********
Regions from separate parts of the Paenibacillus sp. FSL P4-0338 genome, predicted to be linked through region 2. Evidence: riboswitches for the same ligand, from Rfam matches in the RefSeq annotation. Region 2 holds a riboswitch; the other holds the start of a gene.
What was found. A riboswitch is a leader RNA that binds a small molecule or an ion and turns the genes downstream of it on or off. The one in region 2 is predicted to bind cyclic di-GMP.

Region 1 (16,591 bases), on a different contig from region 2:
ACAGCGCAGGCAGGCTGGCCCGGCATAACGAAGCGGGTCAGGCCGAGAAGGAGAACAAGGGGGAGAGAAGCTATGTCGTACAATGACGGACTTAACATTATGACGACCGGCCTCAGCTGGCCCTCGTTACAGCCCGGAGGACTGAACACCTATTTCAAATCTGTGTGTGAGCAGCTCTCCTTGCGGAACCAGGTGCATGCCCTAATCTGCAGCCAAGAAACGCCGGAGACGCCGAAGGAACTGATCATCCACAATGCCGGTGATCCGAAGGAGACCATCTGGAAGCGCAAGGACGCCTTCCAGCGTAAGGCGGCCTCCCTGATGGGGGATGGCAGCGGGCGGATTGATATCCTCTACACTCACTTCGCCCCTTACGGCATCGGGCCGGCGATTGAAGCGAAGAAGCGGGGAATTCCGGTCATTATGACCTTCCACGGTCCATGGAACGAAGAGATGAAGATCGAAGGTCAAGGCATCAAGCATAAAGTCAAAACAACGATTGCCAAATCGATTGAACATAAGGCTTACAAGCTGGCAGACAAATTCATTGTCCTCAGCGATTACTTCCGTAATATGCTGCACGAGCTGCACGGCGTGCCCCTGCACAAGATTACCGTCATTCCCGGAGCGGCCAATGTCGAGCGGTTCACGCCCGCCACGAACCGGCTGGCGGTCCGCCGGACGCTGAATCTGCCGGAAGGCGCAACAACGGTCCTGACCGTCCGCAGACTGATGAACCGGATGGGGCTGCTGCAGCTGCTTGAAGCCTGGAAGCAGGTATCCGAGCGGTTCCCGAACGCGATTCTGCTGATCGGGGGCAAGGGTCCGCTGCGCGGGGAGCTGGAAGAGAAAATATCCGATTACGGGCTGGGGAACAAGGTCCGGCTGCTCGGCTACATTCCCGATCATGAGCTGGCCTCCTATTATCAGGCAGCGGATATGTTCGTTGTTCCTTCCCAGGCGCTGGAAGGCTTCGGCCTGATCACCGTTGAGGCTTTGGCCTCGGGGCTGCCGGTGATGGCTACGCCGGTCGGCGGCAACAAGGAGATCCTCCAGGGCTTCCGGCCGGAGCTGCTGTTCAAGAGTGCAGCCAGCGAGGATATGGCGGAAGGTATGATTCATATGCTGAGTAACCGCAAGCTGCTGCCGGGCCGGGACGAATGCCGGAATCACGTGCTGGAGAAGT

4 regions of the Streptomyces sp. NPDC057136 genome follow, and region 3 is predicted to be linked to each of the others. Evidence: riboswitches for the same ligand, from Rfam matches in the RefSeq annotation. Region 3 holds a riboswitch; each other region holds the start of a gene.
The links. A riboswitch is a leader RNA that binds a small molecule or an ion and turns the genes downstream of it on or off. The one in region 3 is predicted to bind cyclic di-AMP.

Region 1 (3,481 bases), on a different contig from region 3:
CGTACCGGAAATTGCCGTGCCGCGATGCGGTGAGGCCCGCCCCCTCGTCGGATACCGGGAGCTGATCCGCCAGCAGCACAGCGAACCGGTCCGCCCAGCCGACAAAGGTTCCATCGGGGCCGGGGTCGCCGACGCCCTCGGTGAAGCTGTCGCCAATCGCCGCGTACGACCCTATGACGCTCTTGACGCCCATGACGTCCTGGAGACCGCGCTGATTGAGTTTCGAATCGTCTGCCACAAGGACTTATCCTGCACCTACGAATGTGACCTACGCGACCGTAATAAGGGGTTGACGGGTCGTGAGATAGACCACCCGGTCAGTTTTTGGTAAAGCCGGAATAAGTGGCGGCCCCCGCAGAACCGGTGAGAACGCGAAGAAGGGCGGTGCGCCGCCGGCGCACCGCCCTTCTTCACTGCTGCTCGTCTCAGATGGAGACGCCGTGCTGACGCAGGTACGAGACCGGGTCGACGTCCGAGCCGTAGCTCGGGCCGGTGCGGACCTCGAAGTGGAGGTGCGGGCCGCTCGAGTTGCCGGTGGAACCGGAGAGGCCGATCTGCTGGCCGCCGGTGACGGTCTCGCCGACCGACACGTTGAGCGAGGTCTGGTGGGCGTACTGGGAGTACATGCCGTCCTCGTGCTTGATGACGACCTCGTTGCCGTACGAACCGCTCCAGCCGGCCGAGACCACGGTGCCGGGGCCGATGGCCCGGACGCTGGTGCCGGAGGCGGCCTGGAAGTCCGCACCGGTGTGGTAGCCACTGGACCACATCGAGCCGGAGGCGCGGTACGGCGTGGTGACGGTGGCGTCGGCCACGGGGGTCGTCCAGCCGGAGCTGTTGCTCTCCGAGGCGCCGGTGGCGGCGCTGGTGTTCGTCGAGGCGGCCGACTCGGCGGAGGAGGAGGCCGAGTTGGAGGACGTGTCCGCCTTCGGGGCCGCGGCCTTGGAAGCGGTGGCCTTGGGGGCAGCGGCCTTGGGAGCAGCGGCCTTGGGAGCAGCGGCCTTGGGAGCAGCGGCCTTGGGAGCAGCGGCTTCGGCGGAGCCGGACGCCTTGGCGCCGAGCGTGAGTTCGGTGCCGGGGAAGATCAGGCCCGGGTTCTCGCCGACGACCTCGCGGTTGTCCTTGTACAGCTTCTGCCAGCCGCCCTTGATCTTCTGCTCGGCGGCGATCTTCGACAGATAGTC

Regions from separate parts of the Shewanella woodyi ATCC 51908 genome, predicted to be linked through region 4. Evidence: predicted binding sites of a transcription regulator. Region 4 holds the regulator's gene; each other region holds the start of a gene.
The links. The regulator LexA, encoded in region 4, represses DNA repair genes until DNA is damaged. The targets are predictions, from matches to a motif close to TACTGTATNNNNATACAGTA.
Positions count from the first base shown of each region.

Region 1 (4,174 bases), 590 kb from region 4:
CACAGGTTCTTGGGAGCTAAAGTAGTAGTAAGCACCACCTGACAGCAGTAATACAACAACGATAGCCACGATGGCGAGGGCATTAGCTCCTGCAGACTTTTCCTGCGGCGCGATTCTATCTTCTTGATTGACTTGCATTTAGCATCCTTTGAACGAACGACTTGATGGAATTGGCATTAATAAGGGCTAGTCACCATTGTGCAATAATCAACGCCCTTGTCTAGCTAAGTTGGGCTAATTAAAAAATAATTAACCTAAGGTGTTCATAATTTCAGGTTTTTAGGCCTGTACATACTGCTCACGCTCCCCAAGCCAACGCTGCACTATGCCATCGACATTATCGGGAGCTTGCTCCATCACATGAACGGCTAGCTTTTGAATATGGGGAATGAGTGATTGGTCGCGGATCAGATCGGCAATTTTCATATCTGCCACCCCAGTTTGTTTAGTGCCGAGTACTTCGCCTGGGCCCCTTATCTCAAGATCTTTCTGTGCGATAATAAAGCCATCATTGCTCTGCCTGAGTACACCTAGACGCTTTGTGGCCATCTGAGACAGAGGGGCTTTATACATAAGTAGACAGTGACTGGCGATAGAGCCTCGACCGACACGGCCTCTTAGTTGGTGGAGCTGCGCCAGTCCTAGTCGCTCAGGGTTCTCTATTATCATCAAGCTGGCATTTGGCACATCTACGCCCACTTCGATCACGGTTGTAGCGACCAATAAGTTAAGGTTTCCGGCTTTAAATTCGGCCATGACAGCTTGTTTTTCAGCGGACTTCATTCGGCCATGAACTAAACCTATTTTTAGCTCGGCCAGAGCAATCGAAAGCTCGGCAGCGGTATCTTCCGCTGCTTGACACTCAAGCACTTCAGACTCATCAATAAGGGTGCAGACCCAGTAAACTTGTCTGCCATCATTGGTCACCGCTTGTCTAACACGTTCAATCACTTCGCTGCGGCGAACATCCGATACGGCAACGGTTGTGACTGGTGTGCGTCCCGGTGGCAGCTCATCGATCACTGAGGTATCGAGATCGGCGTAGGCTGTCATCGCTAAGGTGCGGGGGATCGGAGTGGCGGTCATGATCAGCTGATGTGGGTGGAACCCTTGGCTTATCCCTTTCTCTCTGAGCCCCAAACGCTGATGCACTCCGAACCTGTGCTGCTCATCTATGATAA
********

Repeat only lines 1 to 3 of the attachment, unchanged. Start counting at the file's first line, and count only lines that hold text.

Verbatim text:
Regions from separate parts of the Paenibacillus sp. FSL P4-0338 genome, predicted to be linked through region 2. Evidence: riboswitches for the same ligand, from Rfam matches in the RefSeq annotation. Region 2 holds a riboswitch; the other holds the start of a gene.
What was found. A riboswitch is a leader RNA that binds a small molecule or an ion and turns the genes downstream of it on or off. The one in region 2 is predicted to bind cyclic di-GMP.

Region 1 (16,591 bases), on a different contig from region 2: